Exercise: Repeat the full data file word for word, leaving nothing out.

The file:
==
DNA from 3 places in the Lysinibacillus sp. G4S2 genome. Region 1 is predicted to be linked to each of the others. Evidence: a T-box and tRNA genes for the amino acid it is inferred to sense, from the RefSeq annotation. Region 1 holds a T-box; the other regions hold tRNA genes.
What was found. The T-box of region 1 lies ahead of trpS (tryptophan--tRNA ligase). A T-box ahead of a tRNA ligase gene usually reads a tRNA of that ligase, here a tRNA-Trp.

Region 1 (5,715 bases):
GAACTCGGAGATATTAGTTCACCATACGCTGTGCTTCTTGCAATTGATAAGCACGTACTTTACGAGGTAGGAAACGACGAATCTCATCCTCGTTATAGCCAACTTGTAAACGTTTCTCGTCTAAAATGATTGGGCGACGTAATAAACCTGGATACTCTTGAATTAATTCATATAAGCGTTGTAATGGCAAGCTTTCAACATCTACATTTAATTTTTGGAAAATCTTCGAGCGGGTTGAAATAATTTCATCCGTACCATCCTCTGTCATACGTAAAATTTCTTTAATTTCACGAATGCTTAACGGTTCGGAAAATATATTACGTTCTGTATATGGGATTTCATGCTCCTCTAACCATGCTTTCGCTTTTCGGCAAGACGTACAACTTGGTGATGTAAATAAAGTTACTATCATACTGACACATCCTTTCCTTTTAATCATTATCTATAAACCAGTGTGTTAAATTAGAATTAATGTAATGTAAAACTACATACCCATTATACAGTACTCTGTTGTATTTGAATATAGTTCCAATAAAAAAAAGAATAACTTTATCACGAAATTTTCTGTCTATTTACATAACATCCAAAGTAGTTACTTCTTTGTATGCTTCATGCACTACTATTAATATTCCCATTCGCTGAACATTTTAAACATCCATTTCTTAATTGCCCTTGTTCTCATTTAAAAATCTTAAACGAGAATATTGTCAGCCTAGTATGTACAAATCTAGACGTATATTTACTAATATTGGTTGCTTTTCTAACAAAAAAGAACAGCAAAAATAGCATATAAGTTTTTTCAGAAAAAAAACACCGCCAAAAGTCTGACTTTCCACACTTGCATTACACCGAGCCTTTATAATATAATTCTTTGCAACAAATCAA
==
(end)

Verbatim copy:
DNA from 3 places in the Lysinibacillus sp. G4S2 genome. Region 1 is predicted to be linked to each of the others. Evidence: a T-box and tRNA genes for the amino acid it is inferred to sense, from the RefSeq annotation. Region 1 holds a T-box; the other regions hold tRNA genes.
What was found. The T-box of region 1 lies ahead of trpS (tryptophan--tRNA ligase). A T-box ahead of a tRNA ligase gene usually reads a tRNA of that ligase, here a tRNA-Trp.

Region 1 (5,715 bases):
GAACTCGGAGATATTAGTTCACCATACGCTGTGCTTCTTGCAATTGATAAGCACGTACTTTACGAGGTAGGAAACGACGAATCTCATCCTCGTTATAGCCAACTTGTAAACGTTTCTCGTCTAAAATGATTGGGCGACGTAATAAACCTGGATACTCTTGAATTAATTCATATAAGCGTTGTAATGGCAAGCTTTCAACATCTACATTTAATTTTTGGAAAATCTTCGAGCGGGTTGAAATAATTTCATCCGTACCATCCTCTGTCATACGTAAAATTTCTTTAATTTCACGAATGCTTAACGGTTCGGAAAATATATTACGTTCTGTATATGGGATTTCATGCTCCTCTAACCATGCTTTCGCTTTTCGGCAAGACGTACAACTTGGTGATGTAAATAAAGTTACTATCATACTGACACATCCTTTCCTTTTAATCATTATCTATAAACCAGTGTGTTAAATTAGAATTAATGTAATGTAAAACTACATACCCATTATACAGTACTCTGTTGTATTTGAATATAGTTCCAATAAAAAAAAGAATAACTTTATCACGAAATTTTCTGTCTATTTACATAACATCCAAAGTAGTTACTTCTTTGTATGCTTCATGCACTACTATTAATATTCCCATTCGCTGAACATTTTAAACATCCATTTCTTAATTGCCCTTGTTCTCATTTAAAAATCTTAAACGAGAATATTGTCAGCCTAGTATGTACAAATCTAGACGTATATTTACTAATATTGGTTGCTTTTCTAACAAAAAAGAACAGCAAAAATAGCATATAAGTTTTTTCAGAAAAAAAACACCGCCAAAAGTCTGACTTTCCACACTTGCATTACACCGAGCCTTTATAATATAATTCTTTGCAACAAATCAA